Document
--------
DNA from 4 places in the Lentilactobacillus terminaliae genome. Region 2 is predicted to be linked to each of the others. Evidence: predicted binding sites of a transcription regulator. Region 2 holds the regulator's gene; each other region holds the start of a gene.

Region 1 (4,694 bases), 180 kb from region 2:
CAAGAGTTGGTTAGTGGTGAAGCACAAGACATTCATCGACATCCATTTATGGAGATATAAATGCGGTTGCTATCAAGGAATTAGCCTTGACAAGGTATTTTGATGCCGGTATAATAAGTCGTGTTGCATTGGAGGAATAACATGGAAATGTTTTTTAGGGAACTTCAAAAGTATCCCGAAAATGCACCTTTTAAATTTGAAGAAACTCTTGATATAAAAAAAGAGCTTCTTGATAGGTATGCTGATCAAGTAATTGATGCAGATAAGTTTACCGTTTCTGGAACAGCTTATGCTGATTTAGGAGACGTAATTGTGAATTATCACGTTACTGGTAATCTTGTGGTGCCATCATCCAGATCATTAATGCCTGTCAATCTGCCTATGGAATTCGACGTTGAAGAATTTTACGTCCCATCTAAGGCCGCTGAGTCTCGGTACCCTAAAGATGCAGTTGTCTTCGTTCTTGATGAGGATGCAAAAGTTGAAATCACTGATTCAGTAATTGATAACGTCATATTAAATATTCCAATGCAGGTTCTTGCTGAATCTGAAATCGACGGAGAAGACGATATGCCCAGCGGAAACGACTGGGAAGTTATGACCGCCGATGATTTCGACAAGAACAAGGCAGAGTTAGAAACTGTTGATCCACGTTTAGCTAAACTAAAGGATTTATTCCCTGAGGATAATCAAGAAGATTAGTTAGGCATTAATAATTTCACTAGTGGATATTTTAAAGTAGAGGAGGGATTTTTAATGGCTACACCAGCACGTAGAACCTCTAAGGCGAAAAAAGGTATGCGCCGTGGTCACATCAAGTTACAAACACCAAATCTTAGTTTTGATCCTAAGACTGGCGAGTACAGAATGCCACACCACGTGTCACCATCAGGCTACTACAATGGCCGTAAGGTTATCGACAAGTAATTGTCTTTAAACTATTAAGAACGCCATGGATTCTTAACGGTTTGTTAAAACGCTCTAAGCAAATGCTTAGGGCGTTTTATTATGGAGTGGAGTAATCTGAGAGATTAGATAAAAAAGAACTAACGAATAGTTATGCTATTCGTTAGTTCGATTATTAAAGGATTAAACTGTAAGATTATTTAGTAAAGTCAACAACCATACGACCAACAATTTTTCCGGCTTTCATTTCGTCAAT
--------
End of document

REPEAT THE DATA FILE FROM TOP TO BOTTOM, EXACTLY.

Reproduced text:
DNA from 4 places in the Lentilactobacillus terminaliae genome. Region 2 is predicted to be linked to each of the others. Evidence: predicted binding sites of a transcription regulator. Region 2 holds the regulator's gene; each other region holds the start of a gene.

Region 1 (4,694 bases), 180 kb from region 2:
CAAGAGTTGGTTAGTGGTGAAGCACAAGACATTCATCGACATCCATTTATGGAGATATAAATGCGGTTGCTATCAAGGAATTAGCCTTGACAAGGTATTTTGATGCCGGTATAATAAGTCGTGTTGCATTGGAGGAATAACATGGAAATGTTTTTTAGGGAACTTCAAAAGTATCCCGAAAATGCACCTTTTAAATTTGAAGAAACTCTTGATATAAAAAAAGAGCTTCTTGATAGGTATGCTGATCAAGTAATTGATGCAGATAAGTTTACCGTTTCTGGAACAGCTTATGCTGATTTAGGAGACGTAATTGTGAATTATCACGTTACTGGTAATCTTGTGGTGCCATCATCCAGATCATTAATGCCTGTCAATCTGCCTATGGAATTCGACGTTGAAGAATTTTACGTCCCATCTAAGGCCGCTGAGTCTCGGTACCCTAAAGATGCAGTTGTCTTCGTTCTTGATGAGGATGCAAAAGTTGAAATCACTGATTCAGTAATTGATAACGTCATATTAAATATTCCAATGCAGGTTCTTGCTGAATCTGAAATCGACGGAGAAGACGATATGCCCAGCGGAAACGACTGGGAAGTTATGACCGCCGATGATTTCGACAAGAACAAGGCAGAGTTAGAAACTGTTGATCCACGTTTAGCTAAACTAAAGGATTTATTCCCTGAGGATAATCAAGAAGATTAGTTAGGCATTAATAATTTCACTAGTGGATATTTTAAAGTAGAGGAGGGATTTTTAATGGCTACACCAGCACGTAGAACCTCTAAGGCGAAAAAAGGTATGCGCCGTGGTCACATCAAGTTACAAACACCAAATCTTAGTTTTGATCCTAAGACTGGCGAGTACAGAATGCCACACCACGTGTCACCATCAGGCTACTACAATGGCCGTAAGGTTATCGACAAGTAATTGTCTTTAAACTATTAAGAACGCCATGGATTCTTAACGGTTTGTTAAAACGCTCTAAGCAAATGCTTAGGGCGTTTTATTATGGAGTGGAGTAATCTGAGAGATTAGATAAAAAAGAACTAACGAATAGTTATGCTATTCGTTAGTTCGATTATTAAAGGATTAAACTGTAAGATTATTTAGTAAAGTCAACAACCATACGACCAACAATTTTTCCGGCTTTCATTTCGTCAAT